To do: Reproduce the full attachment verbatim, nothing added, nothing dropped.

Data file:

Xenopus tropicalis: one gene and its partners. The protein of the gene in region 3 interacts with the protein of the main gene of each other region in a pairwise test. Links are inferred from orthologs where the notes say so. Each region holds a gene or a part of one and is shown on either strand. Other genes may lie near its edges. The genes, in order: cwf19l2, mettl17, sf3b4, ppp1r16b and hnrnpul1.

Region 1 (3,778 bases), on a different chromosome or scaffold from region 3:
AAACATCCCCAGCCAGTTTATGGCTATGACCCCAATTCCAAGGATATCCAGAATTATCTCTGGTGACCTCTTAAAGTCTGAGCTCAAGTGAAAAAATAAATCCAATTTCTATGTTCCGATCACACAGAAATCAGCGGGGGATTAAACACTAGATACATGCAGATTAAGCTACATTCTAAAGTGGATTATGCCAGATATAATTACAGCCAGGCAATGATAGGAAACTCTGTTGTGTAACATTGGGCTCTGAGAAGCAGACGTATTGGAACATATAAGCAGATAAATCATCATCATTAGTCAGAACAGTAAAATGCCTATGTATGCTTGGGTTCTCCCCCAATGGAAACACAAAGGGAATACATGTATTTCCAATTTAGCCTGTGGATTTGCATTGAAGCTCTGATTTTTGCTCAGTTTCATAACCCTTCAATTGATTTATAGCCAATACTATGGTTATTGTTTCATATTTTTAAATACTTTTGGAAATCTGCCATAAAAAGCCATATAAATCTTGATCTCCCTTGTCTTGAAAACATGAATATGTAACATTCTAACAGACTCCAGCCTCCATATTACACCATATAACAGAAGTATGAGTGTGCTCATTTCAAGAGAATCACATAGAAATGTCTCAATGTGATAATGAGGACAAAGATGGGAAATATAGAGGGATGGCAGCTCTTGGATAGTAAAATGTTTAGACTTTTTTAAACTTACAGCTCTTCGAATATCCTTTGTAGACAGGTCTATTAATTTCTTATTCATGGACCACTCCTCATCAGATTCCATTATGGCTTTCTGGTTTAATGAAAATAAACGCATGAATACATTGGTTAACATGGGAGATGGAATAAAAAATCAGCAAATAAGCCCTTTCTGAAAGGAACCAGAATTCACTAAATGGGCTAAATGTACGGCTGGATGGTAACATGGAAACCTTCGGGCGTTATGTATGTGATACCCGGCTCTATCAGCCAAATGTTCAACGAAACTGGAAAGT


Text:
Xenopus tropicalis: one gene and its partners. The protein of the gene in region 3 interacts with the protein of the main gene of each other region in a pairwise test. Links are inferred from orthologs where the notes say so. Each region holds a gene or a part of one and is shown on either strand. Other genes may lie near its edges. The genes, in order: cwf19l2, mettl17, sf3b4, ppp1r16b and hnrnpul1.

Region 1 (3,778 bases), on a different chromosome or scaffold from region 3:
AAACATCCCCAGCCAGTTTATGGCTATGACCCCAATTCCAAGGATATCCAGAATTATCTCTGGTGACCTCTTAAAGTCTGAGCTCAAGTGAAAAAATAAATCCAATTTCTATGTTCCGATCACACAGAAATCAGCGGGGGATTAAACACTAGATACATGCAGATTAAGCTACATTCTAAAGTGGATTATGCCAGATATAATTACAGCCAGGCAATGATAGGAAACTCTGTTGTGTAACATTGGGCTCTGAGAAGCAGACGTATTGGAACATATAAGCAGATAAATCATCATCATTAGTCAGAACAGTAAAATGCCTATGTATGCTTGGGTTCTCCCCCAATGGAAACACAAAGGGAATACATGTATTTCCAATTTAGCCTGTGGATTTGCATTGAAGCTCTGATTTTTGCTCAGTTTCATAACCCTTCAATTGATTTATAGCCAATACTATGGTTATTGTTTCATATTTTTAAATACTTTTGGAAATCTGCCATAAAAAGCCATATAAATCTTGATCTCCCTTGTCTTGAAAACATGAATATGTAACATTCTAACAGACTCCAGCCTCCATATTACACCATATAACAGAAGTATGAGTGTGCTCATTTCAAGAGAATCACATAGAAATGTCTCAATGTGATAATGAGGACAAAGATGGGAAATATAGAGGGATGGCAGCTCTTGGATAGTAAAATGTTTAGACTTTTTTAAACTTACAGCTCTTCGAATATCCTTTGTAGACAGGTCTATTAATTTCTTATTCATGGACCACTCCTCATCAGATTCCATTATGGCTTTCTGGTTTAATGAAAATAAACGCATGAATACATTGGTTAACATGGGAGATGGAATAAAAAATCAGCAAATAAGCCCTTTCTGAAAGGAACCAGAATTCACTAAATGGGCTAAATGTACGGCTGGATGGTAACATGGAAACCTTCGGGCGTTATGTATGTGATACCCGGCTCTATCAGCCAAATGTTCAACGAAACTGGAAAGT